In contrast to the recessions of the early 1980s and 1990s, analysts predict that many job losses of the current downturn will be among managers and other professionals. It is predicted that unemployment figures will keep rising for some months to come, and if, as expected, a high proportion of these cuts fall on managers, there is a real danger that organisations will seriously damage their – and the UK’s – longterm ability to compete. Unless this risk is managed effectively, the British economy will take longer to recover from a recession that will also be deeper than necessary.
This paper looks at the nature of recent and expected job losses, and outlines six ways in which organisations can ensure they do not throw the good people out with the bad.
4. Be honest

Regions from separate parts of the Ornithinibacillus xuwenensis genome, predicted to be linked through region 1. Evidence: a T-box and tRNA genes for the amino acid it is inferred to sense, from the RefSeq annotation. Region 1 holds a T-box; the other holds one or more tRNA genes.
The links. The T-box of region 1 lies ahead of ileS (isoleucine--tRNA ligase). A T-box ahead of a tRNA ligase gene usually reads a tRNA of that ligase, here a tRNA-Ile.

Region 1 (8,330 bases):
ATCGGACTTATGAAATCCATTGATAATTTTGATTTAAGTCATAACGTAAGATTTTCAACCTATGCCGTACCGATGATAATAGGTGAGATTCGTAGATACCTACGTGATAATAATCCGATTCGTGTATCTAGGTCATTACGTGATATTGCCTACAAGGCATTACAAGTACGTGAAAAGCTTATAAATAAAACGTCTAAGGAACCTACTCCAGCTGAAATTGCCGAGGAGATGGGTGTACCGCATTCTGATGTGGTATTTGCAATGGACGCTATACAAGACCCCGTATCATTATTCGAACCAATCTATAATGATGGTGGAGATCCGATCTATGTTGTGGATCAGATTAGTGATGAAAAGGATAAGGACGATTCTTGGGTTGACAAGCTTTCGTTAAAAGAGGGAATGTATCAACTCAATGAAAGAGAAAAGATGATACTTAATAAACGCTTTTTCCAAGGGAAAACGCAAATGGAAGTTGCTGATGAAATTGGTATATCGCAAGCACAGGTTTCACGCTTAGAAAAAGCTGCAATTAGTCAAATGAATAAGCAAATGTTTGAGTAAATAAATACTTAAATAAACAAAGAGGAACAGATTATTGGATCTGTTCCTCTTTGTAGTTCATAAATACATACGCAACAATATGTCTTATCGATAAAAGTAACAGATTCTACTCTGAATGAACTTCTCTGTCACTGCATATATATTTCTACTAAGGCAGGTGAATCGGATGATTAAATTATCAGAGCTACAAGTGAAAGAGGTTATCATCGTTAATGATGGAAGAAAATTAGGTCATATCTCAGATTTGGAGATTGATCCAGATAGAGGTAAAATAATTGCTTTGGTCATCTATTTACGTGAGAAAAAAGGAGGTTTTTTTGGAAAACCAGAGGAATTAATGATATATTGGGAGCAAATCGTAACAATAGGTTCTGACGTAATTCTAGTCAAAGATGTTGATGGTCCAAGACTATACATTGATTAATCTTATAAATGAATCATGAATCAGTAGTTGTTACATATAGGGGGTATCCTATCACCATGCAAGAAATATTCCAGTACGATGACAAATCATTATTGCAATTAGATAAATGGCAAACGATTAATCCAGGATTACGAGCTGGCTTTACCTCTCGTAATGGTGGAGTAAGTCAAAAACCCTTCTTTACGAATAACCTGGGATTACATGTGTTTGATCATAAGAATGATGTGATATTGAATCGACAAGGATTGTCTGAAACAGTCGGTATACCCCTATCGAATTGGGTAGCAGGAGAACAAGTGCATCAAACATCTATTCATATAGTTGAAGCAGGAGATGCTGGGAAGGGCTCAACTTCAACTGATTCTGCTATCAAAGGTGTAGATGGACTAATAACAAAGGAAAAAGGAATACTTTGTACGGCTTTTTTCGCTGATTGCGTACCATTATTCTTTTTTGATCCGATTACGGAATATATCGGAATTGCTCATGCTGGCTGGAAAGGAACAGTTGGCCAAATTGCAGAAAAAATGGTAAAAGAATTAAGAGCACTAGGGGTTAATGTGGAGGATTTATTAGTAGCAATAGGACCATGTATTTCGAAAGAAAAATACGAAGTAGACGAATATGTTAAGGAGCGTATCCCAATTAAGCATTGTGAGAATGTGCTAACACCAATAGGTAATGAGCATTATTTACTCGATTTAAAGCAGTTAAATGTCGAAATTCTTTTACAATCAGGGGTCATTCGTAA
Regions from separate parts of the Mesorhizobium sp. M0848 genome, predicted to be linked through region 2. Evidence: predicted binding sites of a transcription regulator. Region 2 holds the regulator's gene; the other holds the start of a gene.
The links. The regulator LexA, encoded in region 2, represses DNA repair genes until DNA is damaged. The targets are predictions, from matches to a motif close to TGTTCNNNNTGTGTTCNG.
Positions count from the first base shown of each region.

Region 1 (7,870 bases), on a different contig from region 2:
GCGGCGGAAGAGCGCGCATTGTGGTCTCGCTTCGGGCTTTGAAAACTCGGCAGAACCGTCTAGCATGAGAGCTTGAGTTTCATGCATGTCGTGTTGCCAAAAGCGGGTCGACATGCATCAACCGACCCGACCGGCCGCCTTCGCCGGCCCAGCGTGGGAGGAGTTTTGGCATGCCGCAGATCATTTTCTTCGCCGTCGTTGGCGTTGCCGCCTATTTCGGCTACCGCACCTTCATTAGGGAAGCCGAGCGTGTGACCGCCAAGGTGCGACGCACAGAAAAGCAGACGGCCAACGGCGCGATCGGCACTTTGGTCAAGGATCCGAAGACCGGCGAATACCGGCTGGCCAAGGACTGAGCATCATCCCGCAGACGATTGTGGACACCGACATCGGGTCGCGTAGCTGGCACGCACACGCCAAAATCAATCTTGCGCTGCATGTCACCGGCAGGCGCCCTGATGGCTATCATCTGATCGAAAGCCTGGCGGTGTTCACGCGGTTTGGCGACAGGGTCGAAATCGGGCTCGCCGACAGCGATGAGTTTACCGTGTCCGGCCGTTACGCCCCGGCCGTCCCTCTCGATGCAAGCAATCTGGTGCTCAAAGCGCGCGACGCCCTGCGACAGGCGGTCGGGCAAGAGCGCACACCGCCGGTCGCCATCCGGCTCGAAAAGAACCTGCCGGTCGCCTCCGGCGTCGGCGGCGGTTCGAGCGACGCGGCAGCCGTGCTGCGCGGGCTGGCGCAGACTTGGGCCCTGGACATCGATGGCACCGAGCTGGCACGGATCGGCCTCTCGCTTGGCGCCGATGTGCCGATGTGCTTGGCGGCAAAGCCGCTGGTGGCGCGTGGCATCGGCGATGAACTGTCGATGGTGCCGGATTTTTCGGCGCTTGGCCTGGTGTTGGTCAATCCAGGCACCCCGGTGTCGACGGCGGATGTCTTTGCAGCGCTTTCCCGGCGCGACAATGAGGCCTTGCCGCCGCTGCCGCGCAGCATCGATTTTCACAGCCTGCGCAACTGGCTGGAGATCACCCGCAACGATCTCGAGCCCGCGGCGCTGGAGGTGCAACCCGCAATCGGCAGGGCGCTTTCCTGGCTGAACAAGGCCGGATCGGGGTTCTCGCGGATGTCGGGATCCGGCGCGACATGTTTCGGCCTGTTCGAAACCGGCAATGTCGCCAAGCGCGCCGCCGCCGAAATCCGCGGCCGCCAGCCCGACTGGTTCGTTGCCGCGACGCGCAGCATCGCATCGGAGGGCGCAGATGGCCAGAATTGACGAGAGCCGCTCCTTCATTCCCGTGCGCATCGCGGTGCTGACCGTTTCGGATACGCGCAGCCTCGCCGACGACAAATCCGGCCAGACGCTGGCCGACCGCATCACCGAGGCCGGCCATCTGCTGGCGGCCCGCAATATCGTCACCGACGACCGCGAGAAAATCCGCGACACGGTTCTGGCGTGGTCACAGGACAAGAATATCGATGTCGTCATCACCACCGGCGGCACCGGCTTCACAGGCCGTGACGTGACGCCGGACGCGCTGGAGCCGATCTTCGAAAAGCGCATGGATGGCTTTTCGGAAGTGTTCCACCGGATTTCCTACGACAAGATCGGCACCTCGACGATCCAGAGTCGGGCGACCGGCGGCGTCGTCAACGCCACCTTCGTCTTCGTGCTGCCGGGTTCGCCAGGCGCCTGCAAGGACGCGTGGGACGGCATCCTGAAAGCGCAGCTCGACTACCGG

“We’re still in a competitive market...and you can’t afford to disengage your best people. While scaling back bonuses, intelligent organisations also realise that it would be foolhardy to cut them completely.” Phil Rice at PA Consulting Group
This takes us to a further point: transparency. “Where there’s ambiguity, it is a leader’s job to show a clear path through,” says Scott McArthur. Economic uncertainty creates an information vacuum which is inevitably filled by rumours. But organisations habitually ignore this and think that sending out an email to all employees constitutes effective communication.
Managers often think their role is to sweep understandable fears under the corporate carpet, maintaining a show of optimism at all costs. But the irony is that openness is a far more effective way to maintain morale. Nothing de-motivates people more than a sense of being deceived – and this is particularly true where high-performers are concerned. “Senior managers have to rise to this challenge,” argues Phil Rice at PA Consulting Group “Instead of going around saying everything will be OK, they should explain how serious the situation is and keep people up-to-date on a regular basis.”